Duke professor makes controversial comments about race in New York Times

Duke University and its students are taking strong stance on a professor's controversial comments regarding race in a national publication.
Duke University and its students are taking strong stance on a professor's controversial comments regarding race in a national publication.

Students feel Professor Jerry Hough was disrespectful and insensitive when he left a comment on a New York Times editorial when he made references to "the blacks" and "the Asians." The Times piece was about racism and the Baltimore Riots.

"He represents the whole school in that one comment and that's not a good image for the school," said Duke student Virginue Marchand. "It's really inappropriate."

"You kind of want to be cautious, to make sure you don't offend anyone," said Duke student Xavi Ramos.

Hough, who is listed as a political science professor on Duke's website, also made comparisons to minority groups in America.

In one paragraph he wrote, "Every Asian student has a very simple old American first name that symbolizes their desire for integration. Virtually every black has a strange new name that symbolizes their lack of desire for integration."

The University is responding and issued a statement.

"The comments were noxious, offensive, and have no place in civil discourse," said Duke Vice President for Public Affairs and Government Affairs Michael Schoenfeld. "Duke University has a deeply-held commitment to inclusiveness grounded in respect for all, and we encourage our community to speak out when they feel that those ideals are challenged or undermined, as they were in this case."

In April, the university vowed they wouldn't allow racial intolerance. A noose was found hanging in a tree. An unnamed undergraduate student was sanctioned.

"Especially with everything that happened recently, you have to make sure you're very careful with everything," said Ramos.

"Given the big deal that it made, it's probably not the best idea to write that not even a month later," said Marchand.

ABC11 tried to speak with Hough in person about the comments, but he would only correspond through email, in which he said the following:

"Martin Luther King was my hero and I was a big proponent of all the measures taken at the time, including Affirmative Action. But the degree of integration is not what I expected, and it is time to ask why and to change our approach. I am, of course, strongly against the toleration of racial discrimination. I do not know what racial intolerance means in modern code words and hesitate to comment on that specific comment.

"The issue is whether my comments were largely accurate. In writing me, no one has said I was wrong, just racist. The question is whether I was right or what the nuanced story is since anything in a paragraph is too simple.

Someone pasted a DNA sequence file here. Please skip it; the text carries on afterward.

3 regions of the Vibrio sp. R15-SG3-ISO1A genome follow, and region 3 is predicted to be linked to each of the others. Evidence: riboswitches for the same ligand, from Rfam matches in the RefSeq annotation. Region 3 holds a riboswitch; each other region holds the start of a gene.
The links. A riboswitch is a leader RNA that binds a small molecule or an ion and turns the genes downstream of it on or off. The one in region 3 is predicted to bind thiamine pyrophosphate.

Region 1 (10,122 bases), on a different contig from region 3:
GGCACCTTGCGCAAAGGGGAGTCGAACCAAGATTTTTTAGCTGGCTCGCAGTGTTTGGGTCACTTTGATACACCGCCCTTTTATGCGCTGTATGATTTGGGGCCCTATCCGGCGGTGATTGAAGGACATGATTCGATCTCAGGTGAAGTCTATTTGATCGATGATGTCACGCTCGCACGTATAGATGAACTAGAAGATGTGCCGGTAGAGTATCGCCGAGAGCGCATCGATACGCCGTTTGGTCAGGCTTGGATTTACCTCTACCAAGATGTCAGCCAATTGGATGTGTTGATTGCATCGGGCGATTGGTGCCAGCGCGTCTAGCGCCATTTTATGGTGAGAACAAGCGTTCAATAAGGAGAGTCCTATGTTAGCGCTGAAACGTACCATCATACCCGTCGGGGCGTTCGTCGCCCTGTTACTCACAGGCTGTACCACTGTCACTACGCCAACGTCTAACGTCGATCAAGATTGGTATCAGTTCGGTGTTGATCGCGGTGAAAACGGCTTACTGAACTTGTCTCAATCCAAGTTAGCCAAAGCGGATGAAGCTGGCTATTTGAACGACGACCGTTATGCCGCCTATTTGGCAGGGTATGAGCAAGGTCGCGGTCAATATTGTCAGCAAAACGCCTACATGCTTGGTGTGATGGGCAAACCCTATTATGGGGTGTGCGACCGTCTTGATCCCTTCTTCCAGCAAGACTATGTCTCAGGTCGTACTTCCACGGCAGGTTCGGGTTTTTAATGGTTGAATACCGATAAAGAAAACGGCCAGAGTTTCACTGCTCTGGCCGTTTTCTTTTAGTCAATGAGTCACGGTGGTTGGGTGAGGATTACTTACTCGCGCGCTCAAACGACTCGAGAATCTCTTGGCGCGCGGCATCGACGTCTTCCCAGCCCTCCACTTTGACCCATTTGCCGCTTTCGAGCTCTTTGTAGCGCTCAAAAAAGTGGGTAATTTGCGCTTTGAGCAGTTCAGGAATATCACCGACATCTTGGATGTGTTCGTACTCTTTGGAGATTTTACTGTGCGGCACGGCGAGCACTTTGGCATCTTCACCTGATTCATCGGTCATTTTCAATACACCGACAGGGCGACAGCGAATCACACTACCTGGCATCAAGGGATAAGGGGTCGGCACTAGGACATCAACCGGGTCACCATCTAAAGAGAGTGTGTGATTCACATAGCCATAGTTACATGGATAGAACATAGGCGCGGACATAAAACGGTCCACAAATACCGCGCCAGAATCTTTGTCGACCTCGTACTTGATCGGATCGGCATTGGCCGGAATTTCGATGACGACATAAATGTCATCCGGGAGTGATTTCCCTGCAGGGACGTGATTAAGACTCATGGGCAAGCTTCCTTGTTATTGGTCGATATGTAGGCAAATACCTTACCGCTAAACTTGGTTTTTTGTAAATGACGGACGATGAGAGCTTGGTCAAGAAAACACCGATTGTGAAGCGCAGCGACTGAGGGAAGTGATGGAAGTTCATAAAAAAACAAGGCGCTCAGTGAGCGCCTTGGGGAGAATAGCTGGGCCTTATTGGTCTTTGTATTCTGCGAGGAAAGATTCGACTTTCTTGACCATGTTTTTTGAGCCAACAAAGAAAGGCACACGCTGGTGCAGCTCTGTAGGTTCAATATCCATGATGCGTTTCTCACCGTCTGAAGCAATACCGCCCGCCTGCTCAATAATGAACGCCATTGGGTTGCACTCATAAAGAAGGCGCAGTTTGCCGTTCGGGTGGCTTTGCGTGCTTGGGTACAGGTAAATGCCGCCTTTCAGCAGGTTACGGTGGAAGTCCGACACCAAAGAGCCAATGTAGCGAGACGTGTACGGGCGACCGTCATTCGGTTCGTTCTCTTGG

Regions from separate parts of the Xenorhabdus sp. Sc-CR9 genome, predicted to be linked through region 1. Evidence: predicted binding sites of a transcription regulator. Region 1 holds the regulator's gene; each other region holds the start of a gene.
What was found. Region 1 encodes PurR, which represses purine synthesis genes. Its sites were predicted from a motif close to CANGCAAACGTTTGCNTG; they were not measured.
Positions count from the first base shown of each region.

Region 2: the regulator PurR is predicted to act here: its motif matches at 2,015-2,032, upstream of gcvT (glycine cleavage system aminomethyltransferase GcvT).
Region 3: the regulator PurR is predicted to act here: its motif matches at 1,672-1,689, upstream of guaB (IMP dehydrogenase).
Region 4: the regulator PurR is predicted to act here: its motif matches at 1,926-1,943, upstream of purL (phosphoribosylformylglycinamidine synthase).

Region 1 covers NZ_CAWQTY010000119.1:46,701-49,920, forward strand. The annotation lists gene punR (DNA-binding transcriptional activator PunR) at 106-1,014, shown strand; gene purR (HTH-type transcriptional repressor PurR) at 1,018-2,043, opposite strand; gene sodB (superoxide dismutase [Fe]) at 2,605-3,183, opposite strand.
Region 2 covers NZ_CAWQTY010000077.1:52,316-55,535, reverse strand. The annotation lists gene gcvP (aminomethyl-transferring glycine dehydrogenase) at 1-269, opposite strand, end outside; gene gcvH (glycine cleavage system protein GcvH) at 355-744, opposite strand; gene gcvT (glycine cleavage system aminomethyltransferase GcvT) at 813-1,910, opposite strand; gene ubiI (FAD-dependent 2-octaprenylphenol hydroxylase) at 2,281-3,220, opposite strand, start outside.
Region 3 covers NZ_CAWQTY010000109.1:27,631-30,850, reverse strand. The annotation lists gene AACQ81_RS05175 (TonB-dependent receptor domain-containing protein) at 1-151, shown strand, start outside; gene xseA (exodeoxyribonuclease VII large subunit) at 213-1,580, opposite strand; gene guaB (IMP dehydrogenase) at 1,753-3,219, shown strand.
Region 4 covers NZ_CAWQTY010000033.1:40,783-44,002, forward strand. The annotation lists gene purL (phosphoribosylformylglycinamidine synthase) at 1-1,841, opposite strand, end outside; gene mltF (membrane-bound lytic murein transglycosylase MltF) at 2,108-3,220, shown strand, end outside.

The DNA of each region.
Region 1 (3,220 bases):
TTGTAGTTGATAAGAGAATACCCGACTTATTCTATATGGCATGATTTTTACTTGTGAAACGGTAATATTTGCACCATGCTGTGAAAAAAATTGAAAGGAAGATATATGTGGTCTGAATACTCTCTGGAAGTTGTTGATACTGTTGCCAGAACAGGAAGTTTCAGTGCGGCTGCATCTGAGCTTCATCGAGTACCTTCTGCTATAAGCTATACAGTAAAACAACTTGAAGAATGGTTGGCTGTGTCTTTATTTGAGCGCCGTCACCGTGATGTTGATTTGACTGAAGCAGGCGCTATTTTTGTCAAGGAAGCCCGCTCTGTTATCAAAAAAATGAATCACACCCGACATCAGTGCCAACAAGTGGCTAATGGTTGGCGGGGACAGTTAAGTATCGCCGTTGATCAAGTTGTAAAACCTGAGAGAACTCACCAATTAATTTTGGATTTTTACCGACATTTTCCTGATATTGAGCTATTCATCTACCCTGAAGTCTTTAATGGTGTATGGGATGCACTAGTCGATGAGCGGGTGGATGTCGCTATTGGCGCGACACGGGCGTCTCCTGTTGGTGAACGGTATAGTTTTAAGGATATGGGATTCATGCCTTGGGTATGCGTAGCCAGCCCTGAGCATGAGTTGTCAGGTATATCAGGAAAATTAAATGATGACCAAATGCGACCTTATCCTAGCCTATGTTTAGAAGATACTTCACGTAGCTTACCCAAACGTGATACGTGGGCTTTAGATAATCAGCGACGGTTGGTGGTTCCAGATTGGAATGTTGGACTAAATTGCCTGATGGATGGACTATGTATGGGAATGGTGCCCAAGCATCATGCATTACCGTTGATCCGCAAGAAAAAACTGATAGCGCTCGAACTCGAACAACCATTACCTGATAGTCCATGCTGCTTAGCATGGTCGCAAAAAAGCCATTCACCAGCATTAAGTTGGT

"I am strongly against the obsession with "sensitivity." The more we have emphasized sensitivity in recent years, the worse race relations have become. I think that is not an accident. I know that the 60 years since the Montgomery bus boycott is a long time, and things must be changed. The Japanese and other Asians did not obsess with the concentration camps and the fact they were linked with blacks as "colored." They pushed ahead and achieved. Coach K did not obsess with all the Polish jokes about Polish stupidity. He pushed ahead and achieved. And by his achievement and visibility, he has played a huge role in destroying stereotypes about Poles. Many blacks have done that too, but no one says they have done as well on the average as the Asians. In my opinion, the time has come to stop talking incessantly about race relations in general terms as the President and activists have advocated, but talk about how the Asians and Poles got ahead--and to copy their approach. I don't see why that is insensitive or racist."

Hough also told ABC11 that he is on leave now.

The university would not comment on the professor's future at the school. A spokesperson said they will not comment on personnel matters.

Hough's Full Comments in the New York Times

This editorial is what is wrong. The Democrats are an alliance of Westchester and Harlem, of Montgomery County and intercity Baltimore. Westchester and Montgomery get a Citigroup asset stimulus policy that triples the market. The blacks get a decline in wages after inflation.

But the blacks get symbolic recognition in an utterly incompetent mayor who handled this so badly from beginning to end that her resignation would be demanded if she were white. The blacks get awful editorials like this that tell them to feel sorry for themselves.

In 1965 the Asians were discriminated against as least as badly as blacks. That was reflected in the word "colored." The racism against what even Eleanor Roosevelt called the yellow races was at least as bad.

So where are the editorials that say racism doomed the Asian-Americans. They didn't feel sorry for themselves, but worked doubly hard.

I am a professor at Duke University. Every Asian student has a very simple old American first name that symbolizes their desire for integration. Virtually every black has a strange new name that symbolizes their lack of desire for integration. The amount of Asian-white dating is enormous and so surely will be the intermarriage. Black-white dating is almost non-existent because of the ostracism by blacks of anyone who dates a white.

It was appropriate that a Chinese design won the competition for the Martin Luther King state. King helped them overcome. The blacks followed Malcolm X.


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